A recent review of the empirical evidence of ritual abuse is included in a book by Noblitt and Perskin (Cult and Ritual Abuse, 2000, Chapter 6).
One national survey of 2709 clinical psychologists showed that 30% claimed to have seen at least one case of “ritualistic or religion-based abuse” and 93% of these psychologists believed the harm actually occurred (Goodman, Qin, Bottoms, & Shaver, 1994). Noblitt reports that, “In a survey of the membership of the International Society for the Study of Multiple Personality and Dissociation, [Nancy] Perry concluded that 88% of 1185 respondents reported belief in ritual abuse, involving mind control and programming” (Paper presented at the 40th Annual Meeting of the American Society of Clinical Hypnosis, Fort Worth, Texas, March 18, 1998, adapted from Noblitt, 1998; Accessing Dissociated Mental States, referring to Perrys findings published in the International Society for the Study of Multiple Personality and Dissociation Newsletter, 1992, p. 4).
Updates of the empirical evidence of ritual abuse will appear in the soon-to-be-released book, “Ritual Abuse in the Twenty-first Century: Psychological, Forensic, Social and Political Considerations” (2008), edited by James Randall Noblitt, Ph.D. & Pamela Sue Perskin.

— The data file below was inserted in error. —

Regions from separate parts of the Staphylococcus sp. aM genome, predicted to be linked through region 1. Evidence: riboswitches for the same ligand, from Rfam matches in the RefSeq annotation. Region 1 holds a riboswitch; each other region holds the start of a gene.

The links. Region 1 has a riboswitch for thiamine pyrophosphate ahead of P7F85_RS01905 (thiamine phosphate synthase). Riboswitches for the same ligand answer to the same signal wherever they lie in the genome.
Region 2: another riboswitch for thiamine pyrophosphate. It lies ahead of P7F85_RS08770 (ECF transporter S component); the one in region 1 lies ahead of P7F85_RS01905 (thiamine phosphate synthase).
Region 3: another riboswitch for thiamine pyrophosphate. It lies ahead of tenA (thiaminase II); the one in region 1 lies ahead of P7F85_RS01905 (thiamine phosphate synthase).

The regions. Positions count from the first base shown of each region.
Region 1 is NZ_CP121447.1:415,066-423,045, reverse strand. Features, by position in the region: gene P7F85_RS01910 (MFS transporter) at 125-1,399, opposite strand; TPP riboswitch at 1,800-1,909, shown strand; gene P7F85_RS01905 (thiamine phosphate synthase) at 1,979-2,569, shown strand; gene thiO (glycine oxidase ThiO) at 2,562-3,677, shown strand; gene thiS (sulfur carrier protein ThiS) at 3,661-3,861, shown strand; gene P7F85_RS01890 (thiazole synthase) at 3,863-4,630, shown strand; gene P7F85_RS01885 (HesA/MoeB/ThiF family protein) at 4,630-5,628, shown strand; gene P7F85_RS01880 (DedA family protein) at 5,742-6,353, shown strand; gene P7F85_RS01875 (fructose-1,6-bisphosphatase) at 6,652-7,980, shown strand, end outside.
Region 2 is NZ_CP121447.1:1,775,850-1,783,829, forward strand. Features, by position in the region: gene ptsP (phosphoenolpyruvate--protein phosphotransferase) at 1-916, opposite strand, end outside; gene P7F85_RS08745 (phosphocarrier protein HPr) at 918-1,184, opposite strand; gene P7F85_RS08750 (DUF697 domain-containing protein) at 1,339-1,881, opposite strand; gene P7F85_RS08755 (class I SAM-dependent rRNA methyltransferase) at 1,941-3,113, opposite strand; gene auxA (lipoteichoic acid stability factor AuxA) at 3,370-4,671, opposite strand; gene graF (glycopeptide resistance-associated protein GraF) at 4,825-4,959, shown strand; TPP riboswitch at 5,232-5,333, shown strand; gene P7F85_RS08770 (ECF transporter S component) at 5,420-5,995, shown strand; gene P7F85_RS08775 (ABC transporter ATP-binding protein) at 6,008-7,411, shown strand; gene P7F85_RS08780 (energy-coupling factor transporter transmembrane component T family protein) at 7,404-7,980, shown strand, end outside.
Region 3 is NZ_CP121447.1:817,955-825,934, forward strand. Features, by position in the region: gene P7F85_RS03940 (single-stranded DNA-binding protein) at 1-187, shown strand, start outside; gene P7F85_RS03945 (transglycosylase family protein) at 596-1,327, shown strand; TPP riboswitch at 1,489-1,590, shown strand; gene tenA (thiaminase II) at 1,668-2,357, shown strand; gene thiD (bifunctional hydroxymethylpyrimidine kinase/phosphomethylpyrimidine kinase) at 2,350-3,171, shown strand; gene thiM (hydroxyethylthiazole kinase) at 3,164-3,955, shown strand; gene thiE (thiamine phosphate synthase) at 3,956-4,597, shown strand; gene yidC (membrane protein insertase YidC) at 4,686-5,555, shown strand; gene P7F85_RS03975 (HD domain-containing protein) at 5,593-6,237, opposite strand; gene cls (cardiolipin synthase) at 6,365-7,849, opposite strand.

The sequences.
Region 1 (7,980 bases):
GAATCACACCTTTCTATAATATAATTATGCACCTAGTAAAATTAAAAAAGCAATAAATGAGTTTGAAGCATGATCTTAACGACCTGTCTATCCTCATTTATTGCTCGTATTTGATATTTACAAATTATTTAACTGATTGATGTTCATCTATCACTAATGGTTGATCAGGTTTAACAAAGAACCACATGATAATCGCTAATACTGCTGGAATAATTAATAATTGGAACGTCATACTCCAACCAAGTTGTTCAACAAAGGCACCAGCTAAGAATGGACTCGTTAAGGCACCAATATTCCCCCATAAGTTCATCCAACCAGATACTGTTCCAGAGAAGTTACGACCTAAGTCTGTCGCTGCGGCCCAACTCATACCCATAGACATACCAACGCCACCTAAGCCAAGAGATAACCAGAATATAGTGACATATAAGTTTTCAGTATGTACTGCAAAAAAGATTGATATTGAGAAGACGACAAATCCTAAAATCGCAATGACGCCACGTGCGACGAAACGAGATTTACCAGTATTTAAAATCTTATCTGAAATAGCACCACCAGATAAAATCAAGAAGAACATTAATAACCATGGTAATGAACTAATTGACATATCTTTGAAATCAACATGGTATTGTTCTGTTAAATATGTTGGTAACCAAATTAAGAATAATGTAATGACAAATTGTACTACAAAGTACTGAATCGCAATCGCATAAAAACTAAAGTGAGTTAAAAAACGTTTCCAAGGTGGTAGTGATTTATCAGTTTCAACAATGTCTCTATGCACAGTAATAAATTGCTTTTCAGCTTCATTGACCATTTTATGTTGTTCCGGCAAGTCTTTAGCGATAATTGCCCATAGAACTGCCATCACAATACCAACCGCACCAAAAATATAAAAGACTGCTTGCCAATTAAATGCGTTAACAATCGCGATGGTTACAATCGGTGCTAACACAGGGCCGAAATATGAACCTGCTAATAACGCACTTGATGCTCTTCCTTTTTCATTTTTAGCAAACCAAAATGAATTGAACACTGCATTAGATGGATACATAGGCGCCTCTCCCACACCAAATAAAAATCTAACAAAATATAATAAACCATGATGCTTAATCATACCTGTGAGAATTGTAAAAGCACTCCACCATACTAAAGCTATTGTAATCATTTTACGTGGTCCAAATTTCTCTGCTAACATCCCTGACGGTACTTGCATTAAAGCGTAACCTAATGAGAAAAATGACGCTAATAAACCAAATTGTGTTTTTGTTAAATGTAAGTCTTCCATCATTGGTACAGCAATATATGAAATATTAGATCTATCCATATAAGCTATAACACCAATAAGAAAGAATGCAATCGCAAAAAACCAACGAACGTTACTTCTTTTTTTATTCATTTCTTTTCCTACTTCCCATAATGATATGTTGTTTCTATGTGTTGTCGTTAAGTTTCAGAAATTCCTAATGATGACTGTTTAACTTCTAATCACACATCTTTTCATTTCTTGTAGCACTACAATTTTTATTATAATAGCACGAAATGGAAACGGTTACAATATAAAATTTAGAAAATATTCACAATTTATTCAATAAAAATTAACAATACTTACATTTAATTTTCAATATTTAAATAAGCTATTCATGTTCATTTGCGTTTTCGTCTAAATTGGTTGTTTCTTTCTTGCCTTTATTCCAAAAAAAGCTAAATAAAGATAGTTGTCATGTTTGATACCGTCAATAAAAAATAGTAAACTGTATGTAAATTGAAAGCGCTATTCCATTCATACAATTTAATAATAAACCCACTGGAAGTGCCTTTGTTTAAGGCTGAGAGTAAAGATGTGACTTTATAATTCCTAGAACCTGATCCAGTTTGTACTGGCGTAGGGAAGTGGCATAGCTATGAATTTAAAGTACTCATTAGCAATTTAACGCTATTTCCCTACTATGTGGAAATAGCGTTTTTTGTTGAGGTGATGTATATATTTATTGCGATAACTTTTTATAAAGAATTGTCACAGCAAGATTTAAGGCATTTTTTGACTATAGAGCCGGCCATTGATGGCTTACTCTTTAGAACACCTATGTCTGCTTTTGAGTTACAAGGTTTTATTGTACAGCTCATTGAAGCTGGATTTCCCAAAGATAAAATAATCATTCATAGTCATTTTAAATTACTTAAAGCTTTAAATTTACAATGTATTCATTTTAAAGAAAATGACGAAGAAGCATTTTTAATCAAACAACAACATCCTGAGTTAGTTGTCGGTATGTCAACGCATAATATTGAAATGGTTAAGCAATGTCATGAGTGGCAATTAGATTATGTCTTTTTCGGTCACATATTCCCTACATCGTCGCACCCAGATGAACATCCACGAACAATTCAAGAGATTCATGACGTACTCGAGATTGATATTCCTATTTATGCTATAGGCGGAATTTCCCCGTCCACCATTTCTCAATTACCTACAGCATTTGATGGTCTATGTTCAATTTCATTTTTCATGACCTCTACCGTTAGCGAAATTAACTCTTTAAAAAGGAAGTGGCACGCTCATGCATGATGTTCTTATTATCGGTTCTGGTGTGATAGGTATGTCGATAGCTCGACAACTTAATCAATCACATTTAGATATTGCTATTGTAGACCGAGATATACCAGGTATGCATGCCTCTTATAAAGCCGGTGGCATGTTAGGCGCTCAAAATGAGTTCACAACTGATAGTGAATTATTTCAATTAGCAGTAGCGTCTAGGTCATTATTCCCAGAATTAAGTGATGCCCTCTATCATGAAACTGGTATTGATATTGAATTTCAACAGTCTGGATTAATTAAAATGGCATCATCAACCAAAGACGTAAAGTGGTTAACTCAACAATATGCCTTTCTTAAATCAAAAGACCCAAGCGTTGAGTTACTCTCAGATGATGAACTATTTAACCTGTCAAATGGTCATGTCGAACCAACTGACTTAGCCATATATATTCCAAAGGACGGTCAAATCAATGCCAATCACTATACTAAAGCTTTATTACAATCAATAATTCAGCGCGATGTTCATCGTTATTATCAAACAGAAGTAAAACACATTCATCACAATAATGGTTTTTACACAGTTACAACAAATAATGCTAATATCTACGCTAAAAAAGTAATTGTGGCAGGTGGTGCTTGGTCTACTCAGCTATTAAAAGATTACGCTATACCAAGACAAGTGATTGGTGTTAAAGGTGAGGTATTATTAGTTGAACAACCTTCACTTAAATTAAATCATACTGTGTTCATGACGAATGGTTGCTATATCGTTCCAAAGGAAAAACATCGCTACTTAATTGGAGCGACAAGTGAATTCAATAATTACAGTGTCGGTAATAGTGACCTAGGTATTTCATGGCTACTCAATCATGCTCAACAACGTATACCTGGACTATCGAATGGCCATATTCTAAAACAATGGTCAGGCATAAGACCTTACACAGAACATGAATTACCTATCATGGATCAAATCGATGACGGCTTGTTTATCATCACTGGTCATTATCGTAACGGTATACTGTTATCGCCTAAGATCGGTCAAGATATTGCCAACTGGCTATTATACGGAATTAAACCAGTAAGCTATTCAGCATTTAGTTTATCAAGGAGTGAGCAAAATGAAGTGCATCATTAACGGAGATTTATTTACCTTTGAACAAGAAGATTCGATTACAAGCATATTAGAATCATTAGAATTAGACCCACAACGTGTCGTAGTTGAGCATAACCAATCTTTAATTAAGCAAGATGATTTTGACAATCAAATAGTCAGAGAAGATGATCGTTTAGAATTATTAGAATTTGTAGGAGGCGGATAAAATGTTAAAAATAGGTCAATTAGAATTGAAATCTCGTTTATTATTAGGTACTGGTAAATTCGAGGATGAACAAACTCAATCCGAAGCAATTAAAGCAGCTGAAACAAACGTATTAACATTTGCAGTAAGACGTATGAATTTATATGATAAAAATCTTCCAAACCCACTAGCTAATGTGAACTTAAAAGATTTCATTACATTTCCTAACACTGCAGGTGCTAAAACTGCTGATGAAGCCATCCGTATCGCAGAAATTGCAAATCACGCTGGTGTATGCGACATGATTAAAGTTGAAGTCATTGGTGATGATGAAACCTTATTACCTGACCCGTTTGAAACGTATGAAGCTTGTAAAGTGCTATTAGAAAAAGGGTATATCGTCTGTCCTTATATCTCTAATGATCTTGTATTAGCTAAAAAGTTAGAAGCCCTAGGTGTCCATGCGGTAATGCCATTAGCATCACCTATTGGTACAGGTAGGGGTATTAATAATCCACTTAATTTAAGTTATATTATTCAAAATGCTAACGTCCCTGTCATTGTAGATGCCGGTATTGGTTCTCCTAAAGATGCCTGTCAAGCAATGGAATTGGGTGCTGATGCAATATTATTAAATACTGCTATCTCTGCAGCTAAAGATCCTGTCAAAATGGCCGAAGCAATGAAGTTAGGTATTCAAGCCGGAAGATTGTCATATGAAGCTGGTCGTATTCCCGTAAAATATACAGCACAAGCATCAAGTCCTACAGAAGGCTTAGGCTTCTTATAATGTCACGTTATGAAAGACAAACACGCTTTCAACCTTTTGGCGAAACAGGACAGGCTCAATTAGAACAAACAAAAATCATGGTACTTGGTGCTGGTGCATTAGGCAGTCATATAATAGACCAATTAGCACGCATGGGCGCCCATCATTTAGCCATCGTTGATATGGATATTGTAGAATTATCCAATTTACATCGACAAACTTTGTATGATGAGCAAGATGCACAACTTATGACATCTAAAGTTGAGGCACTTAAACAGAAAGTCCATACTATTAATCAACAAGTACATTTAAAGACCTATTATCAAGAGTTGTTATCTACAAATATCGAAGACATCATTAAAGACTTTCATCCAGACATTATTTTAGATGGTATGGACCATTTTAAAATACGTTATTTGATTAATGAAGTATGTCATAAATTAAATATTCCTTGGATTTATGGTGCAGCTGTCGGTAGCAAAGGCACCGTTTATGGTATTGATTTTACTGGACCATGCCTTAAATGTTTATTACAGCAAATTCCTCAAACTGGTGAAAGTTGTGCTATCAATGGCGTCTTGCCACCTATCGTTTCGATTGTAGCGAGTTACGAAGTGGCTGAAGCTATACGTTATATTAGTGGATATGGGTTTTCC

Numerous court decisions (criminal, family, juvenile, and civil) have been based on findings of ritual abuse. One list entitled, “The Satanism and Ritual Abuse Archive”, by Diana Napolis, is published on the world-wide web at: http://endritualabuse.org/evidence/satanism-and-ritual-abuse-archive/This archive contains 92 cases as of February 12, 2008. In one notable civil case, the Honorable Warren K. Urbom, Senior United States District Judge, Omaha, Nebraska, awarded a million dollar judgement on February 27, 1999 to Paul Bonacci, based on sexual abuse (including pornography and orgies) and false imprisonment of Bonacci as a child, in the infamous Franklin ritual cult/sex/drug ring case. This case is discussed in depth in John De Camps 1994 book, “The Franklin Cover-Up”. Numerous important cases are still to be added to the archive, including the 2006 criminal conviction of Father Gerald Robinson for the ritualistic murder in 1980 of Sister Margaret Ann Pahl.